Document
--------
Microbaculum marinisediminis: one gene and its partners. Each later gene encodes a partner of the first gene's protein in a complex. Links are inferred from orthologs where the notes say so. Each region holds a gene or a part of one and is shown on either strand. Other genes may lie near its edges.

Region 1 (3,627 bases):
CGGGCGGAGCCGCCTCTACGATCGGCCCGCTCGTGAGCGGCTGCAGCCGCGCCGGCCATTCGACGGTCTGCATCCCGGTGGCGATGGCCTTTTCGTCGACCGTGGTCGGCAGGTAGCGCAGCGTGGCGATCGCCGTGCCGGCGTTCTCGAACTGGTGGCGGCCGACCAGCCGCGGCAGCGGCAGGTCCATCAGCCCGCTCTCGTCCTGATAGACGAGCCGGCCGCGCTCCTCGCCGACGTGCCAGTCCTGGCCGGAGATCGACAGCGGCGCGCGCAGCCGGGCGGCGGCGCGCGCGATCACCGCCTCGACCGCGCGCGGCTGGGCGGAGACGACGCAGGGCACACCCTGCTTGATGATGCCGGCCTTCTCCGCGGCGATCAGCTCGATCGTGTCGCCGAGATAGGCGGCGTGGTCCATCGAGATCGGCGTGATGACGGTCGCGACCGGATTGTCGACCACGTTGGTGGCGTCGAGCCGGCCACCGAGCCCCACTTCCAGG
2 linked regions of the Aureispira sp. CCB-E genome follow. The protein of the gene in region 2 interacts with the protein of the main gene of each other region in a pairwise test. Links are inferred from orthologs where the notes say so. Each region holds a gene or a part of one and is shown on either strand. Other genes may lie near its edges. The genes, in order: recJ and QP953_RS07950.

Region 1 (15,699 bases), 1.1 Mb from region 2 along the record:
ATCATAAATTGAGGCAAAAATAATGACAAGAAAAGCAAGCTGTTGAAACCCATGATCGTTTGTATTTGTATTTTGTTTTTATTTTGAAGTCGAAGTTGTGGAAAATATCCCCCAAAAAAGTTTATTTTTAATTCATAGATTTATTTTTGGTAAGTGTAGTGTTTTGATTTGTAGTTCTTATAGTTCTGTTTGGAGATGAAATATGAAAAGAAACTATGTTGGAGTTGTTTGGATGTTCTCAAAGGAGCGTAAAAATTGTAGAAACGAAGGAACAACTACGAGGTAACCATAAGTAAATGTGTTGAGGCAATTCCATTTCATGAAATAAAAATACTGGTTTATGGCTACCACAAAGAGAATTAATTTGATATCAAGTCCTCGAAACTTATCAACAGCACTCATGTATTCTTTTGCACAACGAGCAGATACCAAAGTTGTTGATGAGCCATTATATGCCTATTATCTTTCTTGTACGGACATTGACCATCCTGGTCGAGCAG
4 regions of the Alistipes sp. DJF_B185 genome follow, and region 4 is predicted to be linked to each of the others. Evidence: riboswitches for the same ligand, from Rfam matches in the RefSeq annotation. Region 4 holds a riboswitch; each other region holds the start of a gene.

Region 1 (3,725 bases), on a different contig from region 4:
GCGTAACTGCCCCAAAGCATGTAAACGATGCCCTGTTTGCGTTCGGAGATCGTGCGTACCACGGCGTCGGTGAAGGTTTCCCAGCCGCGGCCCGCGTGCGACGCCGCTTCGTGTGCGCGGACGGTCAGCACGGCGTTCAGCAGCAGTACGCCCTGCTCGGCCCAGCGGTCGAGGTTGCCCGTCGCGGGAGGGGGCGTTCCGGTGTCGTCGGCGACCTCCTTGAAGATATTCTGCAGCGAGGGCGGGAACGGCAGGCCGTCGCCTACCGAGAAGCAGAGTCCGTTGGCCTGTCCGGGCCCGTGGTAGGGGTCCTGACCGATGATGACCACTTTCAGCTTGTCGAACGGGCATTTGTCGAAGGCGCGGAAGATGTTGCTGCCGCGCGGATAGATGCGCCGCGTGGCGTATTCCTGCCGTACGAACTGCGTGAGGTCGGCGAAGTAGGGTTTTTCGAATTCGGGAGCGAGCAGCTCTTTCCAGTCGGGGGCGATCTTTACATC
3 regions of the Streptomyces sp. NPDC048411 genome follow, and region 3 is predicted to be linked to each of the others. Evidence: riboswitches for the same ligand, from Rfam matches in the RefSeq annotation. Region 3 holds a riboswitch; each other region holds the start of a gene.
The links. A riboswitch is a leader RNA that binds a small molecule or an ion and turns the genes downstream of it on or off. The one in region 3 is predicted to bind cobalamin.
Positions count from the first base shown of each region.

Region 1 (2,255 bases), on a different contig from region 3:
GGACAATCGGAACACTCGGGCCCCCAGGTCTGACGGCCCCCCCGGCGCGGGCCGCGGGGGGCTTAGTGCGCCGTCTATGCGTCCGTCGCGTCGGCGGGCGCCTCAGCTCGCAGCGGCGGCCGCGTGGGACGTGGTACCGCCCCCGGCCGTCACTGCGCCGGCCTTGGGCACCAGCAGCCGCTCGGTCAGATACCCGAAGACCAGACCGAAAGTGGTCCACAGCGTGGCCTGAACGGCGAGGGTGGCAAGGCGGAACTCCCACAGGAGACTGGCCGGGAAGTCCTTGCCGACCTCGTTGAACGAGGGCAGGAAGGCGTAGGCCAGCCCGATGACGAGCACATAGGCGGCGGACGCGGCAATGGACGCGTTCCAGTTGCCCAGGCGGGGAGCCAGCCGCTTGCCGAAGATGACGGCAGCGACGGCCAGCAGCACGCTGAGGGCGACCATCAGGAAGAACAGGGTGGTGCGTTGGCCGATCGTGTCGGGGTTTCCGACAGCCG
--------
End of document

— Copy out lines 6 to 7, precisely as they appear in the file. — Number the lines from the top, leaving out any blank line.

ATCATAAATTGAGGCAAAAATAATGACAAGAAAAGCAAGCTGTTGAAACCCATGATCGTTTGTATTTGTATTTTGTTTTTATTTTGAAGTCGAAGTTGTGGAAAATATCCCCCAAAAAAGTTTATTTTTAATTCATAGATTTATTTTTGGTAAGTGTAGTGTTTTGATTTGTAGTTCTTATAGTTCTGTTTGGAGATGAAATATGAAAAGAAACTATGTTGGAGTTGTTTGGATGTTCTCAAAGGAGCGTAAAAATTGTAGAAACGAAGGAACAACTACGAGGTAACCATAAGTAAATGTGTTGAGGCAATTCCATTTCATGAAATAAAAATACTGGTTTATGGCTACCACAAAGAGAATTAATTTGATATCAAGTCCTCGAAACTTATCAACAGCACTCATGTATTCTTTTGCACAACGAGCAGATACCAAAGTTGTTGATGAGCCATTATATGCCTATTATCTTTCTTGTACGGACATTGACCATCCTGGTCGAGCAG
4 regions of the Alistipes sp. DJF_B185 genome follow, and region 4 is predicted to be linked to each of the others. Evidence: riboswitches for the same ligand, from Rfam matches in the RefSeq annotation. Region 4 holds a riboswitch; each other region holds the start of a gene.